While the architecture and construction industry has been historically male, many companies are achieving workforce gender parity like Arrowstreet, but there is always room for progress. Last month, a community of builders, architects, and designers took on this long-standing, relevant topic: How to develop and retain talented women in the design and construction community through workplace culture and mentoring.
I was privileged to speak on a panel of experts at the latest “B/A/D Talks,” a regular series at the Boston Design Center which strategically creates professional networking events and provide space for deep conversations that bring together the Boston-area community of builders, architects, and designers. This series which is four years old was hosted Paul Reidt and Linda Kochman of KR+H Cabinetmakers and moderated by Kyle Hoepner, Editor of New England Home.
While the title was “Getting More Good Women into B/A/D Companies,” it became quickly apparent that individual experiences across the industry vary—not all good and not all bad—but part of a large spectrum of issues. One of the largest topics discussed were the opportunities provided for women and the effect of work-life policies on retention. I was able to share data from the 2016 AIA survey on Diversity in the Profession of Architecture which indicated that women have a great concern about a long work hours and lack of flexibility to work remotely, job share, or work flexible hours. A leading strategy to address this concern is to promote a change in office culture that allows flexibility for employees to achieve better work-life balance.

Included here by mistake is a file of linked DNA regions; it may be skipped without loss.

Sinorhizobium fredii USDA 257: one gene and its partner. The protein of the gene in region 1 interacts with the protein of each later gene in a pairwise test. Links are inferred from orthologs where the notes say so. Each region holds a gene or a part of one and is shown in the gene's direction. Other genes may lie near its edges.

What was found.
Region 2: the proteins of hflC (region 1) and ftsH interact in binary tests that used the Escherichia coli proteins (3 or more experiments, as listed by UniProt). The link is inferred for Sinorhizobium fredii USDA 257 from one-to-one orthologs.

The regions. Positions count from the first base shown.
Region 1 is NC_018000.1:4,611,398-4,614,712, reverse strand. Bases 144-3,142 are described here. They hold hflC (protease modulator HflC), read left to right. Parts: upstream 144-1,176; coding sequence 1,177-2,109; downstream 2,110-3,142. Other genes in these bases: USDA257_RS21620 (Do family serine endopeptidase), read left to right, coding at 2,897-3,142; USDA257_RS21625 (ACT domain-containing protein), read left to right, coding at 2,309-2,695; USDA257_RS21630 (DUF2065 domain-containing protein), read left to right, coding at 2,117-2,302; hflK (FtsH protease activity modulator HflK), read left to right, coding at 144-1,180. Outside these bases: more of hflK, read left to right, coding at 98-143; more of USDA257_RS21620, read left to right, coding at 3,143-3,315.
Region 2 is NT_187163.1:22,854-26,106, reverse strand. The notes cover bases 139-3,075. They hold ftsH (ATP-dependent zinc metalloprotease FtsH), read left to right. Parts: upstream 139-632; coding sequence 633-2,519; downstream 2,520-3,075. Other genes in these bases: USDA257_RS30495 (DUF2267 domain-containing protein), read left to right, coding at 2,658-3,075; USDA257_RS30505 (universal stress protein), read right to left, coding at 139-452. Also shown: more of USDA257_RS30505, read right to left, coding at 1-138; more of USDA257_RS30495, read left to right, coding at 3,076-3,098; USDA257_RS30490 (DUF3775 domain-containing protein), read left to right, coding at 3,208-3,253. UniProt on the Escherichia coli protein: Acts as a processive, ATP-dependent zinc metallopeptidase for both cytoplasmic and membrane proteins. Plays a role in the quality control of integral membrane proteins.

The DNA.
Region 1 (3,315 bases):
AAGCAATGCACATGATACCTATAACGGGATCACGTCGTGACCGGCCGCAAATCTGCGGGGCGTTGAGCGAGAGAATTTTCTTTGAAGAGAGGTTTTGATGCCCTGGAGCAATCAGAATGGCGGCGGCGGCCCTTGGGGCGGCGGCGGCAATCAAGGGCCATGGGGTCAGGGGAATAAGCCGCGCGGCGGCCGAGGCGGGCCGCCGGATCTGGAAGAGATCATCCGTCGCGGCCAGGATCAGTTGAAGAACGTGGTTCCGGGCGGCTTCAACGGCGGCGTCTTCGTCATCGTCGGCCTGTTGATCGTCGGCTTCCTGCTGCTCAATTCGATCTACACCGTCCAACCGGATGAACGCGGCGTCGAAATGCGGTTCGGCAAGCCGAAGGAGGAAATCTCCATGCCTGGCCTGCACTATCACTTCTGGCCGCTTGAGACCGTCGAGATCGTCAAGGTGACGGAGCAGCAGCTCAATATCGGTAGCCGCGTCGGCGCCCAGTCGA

Additionally, the role of mentoring—peer-to-peer and through leadership—is critical to building confidence, experience, and professional growth with all staff, but especially women. All of the panelists described how they had mentors that provided positive support for their own career growth and enjoyed mentoring their own staff today to build a stronger workforce and company.
Talent retention is a critical and important aspect of any successful business. In construction, architecture, and design, the product and process of our work will only improve when we have happier and more diverse employees. Having this conversation with this influential community was a big step in the right direction.